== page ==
Yes and no. The answer to this question ultimately depends on how you define “sex.” Generally speaking, any oral, genital, or anal contact with another person’s bodily fluids can spread gonorrhea.

Sexually transmitted infections (STIs) like gonorrhea are, as you can probably guess, transmitted through sexual contact. But what that looks like can vary from person to person.

Different STIs can spread through different types of sexual activity. Some STIs are spread through intimate skin-to-skin contact, while others are spread through bodily fluids.

That means penis-in-vagina intercourse isn’t the only way to catch an STI. When it comes to gonorrhea, any activity involving the genitals, anus, mouth, or their respective fluids can spread the infection between partners.

“It’s very rare to contract gonorrhea outside of sexual contact as the virus dies quickly when secretions have dried outside of the body,” says Andrea Sleeth, APRN, nurse practitioner, and medical advisor at Wisp, a telehealth platform focused on sexual and reproductive health.

Within 72 hours of suspected exposure

The antibiotic doxycycline can be used as a postexposure prophylaxis (Doxy-PEP) to protect against gonorrhea, chlamydia, and syphilis. Think of it as a “morning-after pill” for bacterial STIs.

Doxy-PEP is available by prescription only, and it must be taken within 72 hours to be effective. In other words, it’s important to act fast. A typical dose is one 200-milligram (mg) pill.

Gonorrhea is usually spread through oral, anal, or vaginal sex. This includes the following forms of sexual contact:

In some cases, getting ejaculate or squirt in your eye can also be a source of transmission. This may happen if a partner “finishes” on your face during fellatio or if a partner squirts during cunnilingus.

Manual stimulation can spread gonorrhea if you touch infected fluids and then touch your mouth, anus, or genitals. For example:

“If you share a sex toy with someone who [has] gonorrhea and don’t clean your toy between uses, you could get gonorrhea from the infected sexual fluids,” says Kenosha Gleaton, MD, OB/GYN, founder and CEO of The EpiCentrein Charleston, South Carolina.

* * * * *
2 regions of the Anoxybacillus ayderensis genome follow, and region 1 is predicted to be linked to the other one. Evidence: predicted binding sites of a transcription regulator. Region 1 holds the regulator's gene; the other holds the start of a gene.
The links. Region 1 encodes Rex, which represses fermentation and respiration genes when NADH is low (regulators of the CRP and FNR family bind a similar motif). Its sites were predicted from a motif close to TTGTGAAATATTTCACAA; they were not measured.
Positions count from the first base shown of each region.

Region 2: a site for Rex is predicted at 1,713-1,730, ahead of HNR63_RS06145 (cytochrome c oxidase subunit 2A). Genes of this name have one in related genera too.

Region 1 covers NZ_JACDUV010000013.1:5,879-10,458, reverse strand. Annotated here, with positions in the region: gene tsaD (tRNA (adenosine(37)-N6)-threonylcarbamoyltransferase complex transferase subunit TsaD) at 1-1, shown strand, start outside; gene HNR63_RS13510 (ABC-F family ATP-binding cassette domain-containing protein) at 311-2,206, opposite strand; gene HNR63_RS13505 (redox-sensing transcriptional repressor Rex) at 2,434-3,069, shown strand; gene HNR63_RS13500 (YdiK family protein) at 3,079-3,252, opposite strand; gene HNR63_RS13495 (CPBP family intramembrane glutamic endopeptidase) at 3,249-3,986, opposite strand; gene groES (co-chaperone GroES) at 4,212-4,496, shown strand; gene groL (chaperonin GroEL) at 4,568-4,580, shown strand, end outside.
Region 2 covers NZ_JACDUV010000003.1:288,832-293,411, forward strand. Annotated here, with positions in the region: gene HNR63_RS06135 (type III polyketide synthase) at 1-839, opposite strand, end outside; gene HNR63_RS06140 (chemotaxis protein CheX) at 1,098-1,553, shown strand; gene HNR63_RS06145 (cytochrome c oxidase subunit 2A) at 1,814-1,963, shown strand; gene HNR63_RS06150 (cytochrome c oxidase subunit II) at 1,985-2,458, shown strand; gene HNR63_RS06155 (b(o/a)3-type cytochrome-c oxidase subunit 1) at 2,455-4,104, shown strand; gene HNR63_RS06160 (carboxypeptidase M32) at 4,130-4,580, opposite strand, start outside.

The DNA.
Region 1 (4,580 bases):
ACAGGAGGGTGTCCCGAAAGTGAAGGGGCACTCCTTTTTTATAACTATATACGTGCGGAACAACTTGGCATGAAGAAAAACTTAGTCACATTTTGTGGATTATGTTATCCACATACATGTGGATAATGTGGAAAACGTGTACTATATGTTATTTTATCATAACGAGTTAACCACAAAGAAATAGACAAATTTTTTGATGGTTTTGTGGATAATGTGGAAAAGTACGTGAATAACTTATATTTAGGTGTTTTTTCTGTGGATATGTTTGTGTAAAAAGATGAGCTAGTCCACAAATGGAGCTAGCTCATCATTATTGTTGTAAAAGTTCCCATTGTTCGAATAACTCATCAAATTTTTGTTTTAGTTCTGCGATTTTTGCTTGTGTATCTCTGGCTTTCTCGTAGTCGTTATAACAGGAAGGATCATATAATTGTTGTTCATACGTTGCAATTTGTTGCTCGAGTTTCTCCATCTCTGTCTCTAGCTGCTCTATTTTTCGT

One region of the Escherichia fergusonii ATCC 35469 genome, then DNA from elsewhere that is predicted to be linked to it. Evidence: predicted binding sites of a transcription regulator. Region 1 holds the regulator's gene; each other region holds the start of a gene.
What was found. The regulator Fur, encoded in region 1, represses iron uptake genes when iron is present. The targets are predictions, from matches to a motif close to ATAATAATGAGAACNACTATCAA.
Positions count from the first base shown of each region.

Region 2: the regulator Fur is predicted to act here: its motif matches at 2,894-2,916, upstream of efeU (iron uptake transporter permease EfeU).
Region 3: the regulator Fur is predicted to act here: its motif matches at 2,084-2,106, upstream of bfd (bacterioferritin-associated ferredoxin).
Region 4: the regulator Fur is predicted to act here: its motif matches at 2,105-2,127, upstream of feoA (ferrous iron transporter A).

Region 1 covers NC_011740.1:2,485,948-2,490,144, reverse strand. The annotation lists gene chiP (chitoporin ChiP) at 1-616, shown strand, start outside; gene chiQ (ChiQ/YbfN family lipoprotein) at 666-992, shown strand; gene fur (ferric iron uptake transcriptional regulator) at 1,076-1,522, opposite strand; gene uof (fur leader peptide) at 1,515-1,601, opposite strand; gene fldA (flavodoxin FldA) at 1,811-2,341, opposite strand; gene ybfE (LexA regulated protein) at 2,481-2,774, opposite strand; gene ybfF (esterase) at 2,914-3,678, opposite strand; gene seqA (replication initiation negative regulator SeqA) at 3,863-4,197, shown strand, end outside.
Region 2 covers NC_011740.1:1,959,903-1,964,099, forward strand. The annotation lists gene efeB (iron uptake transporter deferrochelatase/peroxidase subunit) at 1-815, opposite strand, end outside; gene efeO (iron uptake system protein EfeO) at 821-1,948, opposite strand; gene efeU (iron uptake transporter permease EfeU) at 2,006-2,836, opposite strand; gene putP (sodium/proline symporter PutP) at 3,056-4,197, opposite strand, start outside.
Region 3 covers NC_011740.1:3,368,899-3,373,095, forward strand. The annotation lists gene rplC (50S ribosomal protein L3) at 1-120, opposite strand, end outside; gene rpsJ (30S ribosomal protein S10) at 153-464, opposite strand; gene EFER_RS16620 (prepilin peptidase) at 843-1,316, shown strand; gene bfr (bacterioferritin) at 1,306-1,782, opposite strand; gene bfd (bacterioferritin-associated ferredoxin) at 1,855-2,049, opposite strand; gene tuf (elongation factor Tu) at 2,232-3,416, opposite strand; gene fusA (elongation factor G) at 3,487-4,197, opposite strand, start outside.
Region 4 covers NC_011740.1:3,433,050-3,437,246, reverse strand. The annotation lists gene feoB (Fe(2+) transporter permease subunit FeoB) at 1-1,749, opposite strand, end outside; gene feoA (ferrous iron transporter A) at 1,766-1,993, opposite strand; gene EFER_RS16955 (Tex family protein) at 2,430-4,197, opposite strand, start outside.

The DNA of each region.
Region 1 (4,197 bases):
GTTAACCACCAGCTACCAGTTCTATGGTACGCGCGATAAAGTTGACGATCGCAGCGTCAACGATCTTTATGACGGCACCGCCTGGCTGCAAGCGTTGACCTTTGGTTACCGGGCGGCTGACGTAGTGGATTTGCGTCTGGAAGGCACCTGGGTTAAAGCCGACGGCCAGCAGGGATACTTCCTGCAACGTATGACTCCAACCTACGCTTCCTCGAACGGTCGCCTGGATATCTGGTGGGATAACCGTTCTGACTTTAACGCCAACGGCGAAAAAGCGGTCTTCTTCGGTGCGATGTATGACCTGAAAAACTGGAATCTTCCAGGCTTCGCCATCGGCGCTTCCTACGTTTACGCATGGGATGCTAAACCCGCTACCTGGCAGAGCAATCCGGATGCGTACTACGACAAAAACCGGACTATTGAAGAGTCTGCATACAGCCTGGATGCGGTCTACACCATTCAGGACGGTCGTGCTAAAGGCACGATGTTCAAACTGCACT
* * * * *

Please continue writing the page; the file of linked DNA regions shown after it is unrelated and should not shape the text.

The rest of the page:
For example, this might involve using the same toy:

  • at the base of the penis, like a cock ring
  • inside the anus, like a butt plug
  • inside the mouth, like a dildo
  • inside the vagina, like a wand
  • on the clitoris, like a vibrator

“Using condoms or other barriers during [these sex acts] can help reduce the risk of spread, as it limits contact to the infected fluids,” says Michelle Forcier, MD, a gender affirming clinician with virtual healthcare service FOLX.

This means wearing gloves or finger cots during hand sex, dental dams during analingus and cunnilingus, and internal or external condoms during penetrative anal or vaginal sex.

Some evidence suggests that oral gonorrhea may spread through French kissing or kissing with the tongue. However, more research is necessary to understand the risk of transmission better.

Gonorrhea can also spread during pregnancy or childbirth.

When gonorrhea is spread during delivery, it can affect the infant’s eyes. Though rare, Forcier says this is the most common cause of gonococcal conjunctivitis.

Gonorrhea is usually asymptomatic. That means the only way to reliably know whether you’ve catched gonorrhea is to get tested.

Experts generally recommend waiting until at least 2 weeks have passed since suspected exposure. Testing too soon could result in a false negative.

It’s best to avoid sexual activity until you’re able to get tested and, if necessary, treated. Otherwise, you risk spreading the infection to a partner or reinfecting yourself.

When anal or genital symptoms do occur, they may include:

“Oral and throat gonorrhea very rarely produce symptoms, but if they do, it will likely feel like a sore throat that can be easily confused with other infections,” says Gleaton.

Gonococcal conjunctivitis may cause symptoms similar to pink eye, explains Forcier.

Can a nonsexually active person get gonorrhea?

Ultimately, it depends on your personal definition of sexual activity.

If you’re having oral or hand sex with someone, you can get gonorrhea, even if you don’t consider yourself to be sexually active, says Forcier.

If you’re masturbating with a toy that someone else has used but not cleaned, you could get gonorrhea due to the transfer of infected sexual fluids from the toy to your genitals, says Gleaton.

How do you get gonorrhea if your partner doesn’t have it?

“It’s entirely possible that your partner was asymptomatic or showed no symptoms but still [had] gonorrhea,” says Sleeth.

The only way for your partner to know whether they have gonorrhea is to get tested. And if they did get tested, it’s possible that they tested too soon.

What STIs or STDs can you get without having penetrative sex?

Anytime there’s skin-to-skin genital contact or an exchange of bodily fluids, there’s a risk of STI transmission.

The following are spread through skin-to-skin contact:

The following are spread through bodily fluids:

Gonorrhea can spread through a variety of nonpenetrative sex acts.

If you think you have gonorrhea — or are experiencing symptoms commonly associated with the infection — it’s important to consult with a healthcare professional.

They’ll be able to test you for gonorrhea as well as screen for other STIs and underlying conditions.

In the event that you do have gonorrhea, your healthcare professional will prescribe a course of antibiotics to clear the infection.